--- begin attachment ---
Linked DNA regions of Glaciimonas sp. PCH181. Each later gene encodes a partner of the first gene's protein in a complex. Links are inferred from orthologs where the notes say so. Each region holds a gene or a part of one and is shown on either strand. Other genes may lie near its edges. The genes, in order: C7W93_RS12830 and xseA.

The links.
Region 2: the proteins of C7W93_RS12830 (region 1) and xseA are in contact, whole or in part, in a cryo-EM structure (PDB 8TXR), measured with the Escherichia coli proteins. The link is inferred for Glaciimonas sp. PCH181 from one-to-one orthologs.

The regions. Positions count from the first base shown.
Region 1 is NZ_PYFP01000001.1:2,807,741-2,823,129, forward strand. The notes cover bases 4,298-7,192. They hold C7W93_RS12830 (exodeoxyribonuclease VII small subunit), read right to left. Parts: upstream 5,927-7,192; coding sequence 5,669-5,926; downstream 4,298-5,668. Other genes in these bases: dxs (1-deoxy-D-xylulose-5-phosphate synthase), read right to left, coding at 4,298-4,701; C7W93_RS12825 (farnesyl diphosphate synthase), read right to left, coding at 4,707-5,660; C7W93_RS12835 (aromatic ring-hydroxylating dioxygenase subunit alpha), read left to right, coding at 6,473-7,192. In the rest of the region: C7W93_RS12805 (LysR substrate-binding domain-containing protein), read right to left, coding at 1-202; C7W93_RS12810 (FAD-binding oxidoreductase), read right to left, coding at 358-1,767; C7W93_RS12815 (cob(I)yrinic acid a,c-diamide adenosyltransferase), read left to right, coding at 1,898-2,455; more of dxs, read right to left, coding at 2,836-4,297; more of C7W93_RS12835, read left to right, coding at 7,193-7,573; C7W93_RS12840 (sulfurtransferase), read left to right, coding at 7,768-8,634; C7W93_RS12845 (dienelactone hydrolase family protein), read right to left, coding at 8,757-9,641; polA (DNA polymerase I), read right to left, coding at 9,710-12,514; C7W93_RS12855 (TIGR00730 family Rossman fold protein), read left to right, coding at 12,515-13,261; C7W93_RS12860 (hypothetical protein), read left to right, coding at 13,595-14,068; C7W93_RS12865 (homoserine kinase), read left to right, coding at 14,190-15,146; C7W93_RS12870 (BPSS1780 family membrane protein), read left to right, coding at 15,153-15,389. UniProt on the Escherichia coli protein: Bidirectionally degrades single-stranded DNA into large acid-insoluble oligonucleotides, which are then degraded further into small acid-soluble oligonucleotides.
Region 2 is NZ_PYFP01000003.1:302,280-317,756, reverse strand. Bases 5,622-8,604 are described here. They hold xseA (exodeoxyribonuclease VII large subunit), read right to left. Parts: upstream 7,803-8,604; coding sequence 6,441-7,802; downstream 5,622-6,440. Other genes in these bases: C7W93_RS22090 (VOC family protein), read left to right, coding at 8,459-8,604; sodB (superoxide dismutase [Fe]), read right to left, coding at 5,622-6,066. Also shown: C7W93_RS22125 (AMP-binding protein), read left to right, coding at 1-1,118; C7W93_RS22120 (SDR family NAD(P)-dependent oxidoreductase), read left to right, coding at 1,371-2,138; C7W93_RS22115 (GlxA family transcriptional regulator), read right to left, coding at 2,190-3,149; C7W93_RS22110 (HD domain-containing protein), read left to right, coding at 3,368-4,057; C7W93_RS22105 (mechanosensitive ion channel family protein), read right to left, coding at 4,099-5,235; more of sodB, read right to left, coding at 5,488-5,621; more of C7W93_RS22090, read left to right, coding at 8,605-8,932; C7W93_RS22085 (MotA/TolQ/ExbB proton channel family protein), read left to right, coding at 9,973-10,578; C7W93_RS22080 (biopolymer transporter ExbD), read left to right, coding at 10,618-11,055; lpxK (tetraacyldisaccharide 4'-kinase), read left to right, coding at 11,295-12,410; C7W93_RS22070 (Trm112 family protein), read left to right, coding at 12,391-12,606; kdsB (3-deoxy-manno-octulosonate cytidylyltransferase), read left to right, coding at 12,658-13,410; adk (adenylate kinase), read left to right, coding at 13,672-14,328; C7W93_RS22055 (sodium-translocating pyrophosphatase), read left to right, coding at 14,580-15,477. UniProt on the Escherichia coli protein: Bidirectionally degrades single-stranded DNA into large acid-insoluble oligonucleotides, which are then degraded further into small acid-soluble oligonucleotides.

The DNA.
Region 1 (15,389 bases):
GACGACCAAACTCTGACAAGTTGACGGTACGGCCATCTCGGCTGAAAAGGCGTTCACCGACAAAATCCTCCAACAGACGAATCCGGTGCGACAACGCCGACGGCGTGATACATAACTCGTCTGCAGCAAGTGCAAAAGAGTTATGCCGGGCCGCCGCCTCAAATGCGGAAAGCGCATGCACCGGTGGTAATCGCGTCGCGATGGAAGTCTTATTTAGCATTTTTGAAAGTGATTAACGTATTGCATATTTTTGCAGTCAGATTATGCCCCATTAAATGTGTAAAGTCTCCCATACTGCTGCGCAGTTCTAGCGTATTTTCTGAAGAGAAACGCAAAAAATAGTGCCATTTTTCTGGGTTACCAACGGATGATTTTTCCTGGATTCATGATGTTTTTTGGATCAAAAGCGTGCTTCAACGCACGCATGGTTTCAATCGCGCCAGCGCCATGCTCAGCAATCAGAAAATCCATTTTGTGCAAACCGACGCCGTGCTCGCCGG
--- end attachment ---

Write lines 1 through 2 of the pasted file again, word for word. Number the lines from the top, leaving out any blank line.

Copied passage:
Linked DNA regions of Glaciimonas sp. PCH181. Each later gene encodes a partner of the first gene's protein in a complex. Links are inferred from orthologs where the notes say so. Each region holds a gene or a part of one and is shown on either strand. Other genes may lie near its edges. The genes, in order: C7W93_RS12830 and xseA.

The links.